To pair with the rest of our educational content in each Earth to Florida newsletter, we bring you monthly updates on statewide environmental news. Read on below to see what we found for the month of October:
This page contains the following sections:
Hurricane Ian Impacts
People across the state are still recovering after Hurricane Ian made landfall as a Category 4 storm last month, damaging homes and businesses and killing more than 100 people across the U.S. Read below for some of the most recent stories detailing the storm’s impacts.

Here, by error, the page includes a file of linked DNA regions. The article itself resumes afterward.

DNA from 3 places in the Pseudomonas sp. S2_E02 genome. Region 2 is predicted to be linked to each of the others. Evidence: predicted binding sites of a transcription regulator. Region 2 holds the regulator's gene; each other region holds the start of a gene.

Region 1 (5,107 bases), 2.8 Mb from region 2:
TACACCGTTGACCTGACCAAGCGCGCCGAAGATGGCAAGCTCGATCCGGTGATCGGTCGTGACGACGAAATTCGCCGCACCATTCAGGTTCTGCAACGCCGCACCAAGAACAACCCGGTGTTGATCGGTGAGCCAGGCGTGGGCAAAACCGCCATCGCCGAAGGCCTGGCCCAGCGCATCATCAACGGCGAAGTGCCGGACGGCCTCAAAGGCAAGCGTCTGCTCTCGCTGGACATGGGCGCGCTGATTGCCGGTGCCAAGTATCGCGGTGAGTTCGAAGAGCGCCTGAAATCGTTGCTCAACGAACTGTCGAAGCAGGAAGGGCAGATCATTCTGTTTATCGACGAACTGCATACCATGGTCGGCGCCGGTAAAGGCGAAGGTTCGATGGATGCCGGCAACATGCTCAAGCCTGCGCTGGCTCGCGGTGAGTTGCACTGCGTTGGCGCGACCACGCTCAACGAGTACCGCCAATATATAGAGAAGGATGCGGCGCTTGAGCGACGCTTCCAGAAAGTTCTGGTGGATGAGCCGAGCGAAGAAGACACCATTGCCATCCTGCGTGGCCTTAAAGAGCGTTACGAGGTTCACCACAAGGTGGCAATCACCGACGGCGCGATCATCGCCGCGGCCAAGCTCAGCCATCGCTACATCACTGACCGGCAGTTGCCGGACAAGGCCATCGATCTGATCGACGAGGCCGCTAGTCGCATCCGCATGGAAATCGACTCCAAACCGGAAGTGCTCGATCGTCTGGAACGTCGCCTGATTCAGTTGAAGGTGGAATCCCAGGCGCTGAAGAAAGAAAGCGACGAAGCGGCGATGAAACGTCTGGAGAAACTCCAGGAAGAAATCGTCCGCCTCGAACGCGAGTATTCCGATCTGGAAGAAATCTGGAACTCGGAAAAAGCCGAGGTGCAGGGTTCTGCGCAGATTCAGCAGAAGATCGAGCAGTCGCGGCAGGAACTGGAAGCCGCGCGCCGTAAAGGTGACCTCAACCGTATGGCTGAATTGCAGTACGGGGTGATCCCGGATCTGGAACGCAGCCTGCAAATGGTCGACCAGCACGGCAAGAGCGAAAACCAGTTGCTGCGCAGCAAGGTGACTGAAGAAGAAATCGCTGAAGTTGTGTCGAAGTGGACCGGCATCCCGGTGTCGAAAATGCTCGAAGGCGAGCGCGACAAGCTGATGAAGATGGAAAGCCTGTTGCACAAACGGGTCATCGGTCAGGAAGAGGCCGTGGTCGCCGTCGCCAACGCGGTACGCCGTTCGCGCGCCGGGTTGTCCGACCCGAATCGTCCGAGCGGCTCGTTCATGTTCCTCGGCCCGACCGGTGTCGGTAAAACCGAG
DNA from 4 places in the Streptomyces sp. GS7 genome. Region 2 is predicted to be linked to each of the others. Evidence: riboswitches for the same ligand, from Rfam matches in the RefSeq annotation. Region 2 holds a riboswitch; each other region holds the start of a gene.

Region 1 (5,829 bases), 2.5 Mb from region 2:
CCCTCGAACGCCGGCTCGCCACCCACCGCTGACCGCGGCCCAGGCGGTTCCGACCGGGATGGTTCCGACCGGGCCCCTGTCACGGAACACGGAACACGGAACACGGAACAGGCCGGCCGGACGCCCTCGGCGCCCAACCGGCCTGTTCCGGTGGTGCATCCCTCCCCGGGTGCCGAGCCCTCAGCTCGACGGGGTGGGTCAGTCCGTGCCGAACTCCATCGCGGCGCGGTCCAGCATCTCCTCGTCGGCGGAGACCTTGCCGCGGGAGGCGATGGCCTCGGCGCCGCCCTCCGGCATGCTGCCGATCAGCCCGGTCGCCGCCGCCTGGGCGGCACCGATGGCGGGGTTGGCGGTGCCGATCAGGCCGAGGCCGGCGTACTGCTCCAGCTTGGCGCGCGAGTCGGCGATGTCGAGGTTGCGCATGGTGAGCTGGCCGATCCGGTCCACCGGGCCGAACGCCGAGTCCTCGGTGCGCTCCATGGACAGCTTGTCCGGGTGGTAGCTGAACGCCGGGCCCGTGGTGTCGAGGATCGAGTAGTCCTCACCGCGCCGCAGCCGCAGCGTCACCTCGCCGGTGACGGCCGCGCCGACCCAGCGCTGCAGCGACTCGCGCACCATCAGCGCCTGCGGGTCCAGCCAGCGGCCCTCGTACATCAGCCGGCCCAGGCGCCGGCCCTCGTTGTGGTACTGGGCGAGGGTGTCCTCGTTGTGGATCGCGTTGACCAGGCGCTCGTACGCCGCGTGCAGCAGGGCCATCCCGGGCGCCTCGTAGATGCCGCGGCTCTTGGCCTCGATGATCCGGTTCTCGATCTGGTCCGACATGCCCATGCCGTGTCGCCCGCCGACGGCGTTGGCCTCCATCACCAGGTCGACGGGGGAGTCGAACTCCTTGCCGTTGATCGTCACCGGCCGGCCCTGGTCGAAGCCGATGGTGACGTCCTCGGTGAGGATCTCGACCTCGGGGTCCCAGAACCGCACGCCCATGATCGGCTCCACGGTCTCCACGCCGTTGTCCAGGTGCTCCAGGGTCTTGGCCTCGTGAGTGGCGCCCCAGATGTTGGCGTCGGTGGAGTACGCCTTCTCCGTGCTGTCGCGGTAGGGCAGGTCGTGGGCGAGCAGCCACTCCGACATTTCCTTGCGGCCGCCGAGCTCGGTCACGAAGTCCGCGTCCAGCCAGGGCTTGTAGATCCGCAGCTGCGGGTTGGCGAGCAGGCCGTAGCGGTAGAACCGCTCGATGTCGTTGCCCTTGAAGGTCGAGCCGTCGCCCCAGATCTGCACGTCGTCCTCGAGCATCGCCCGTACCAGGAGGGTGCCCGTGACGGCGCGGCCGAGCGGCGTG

- Following Hurricane Ian, many Floridians are turning their attention toward more resilient development. Now the state is starting to spend the $1 billion pledged in 2021 as part of Governor DeSantis’ Resilient Florida program to help elevate roads, renovate wastewater pump stations, harden seawalls, and acquire and protect wetlands. Though most say that funding these projects is necessary, some worry that without policy changes to help mitigate the causes of climate change, some of the efforts may be too little too late. However, there are also those who are optimistic that the devastation from Hurricane Ian will encourage better planning and development choices. One town that may set an example is Babcock Ranch which straddles Charlotte and Lee Counties. The “hurricane-resistant” town is entirely solar-powered and has reinforced buildings and underground cable and phone lines. The town withstood Hurricane Ian with minimal damage and no loss of power despite being only 12 miles from Fort Myers which saw significant destruction.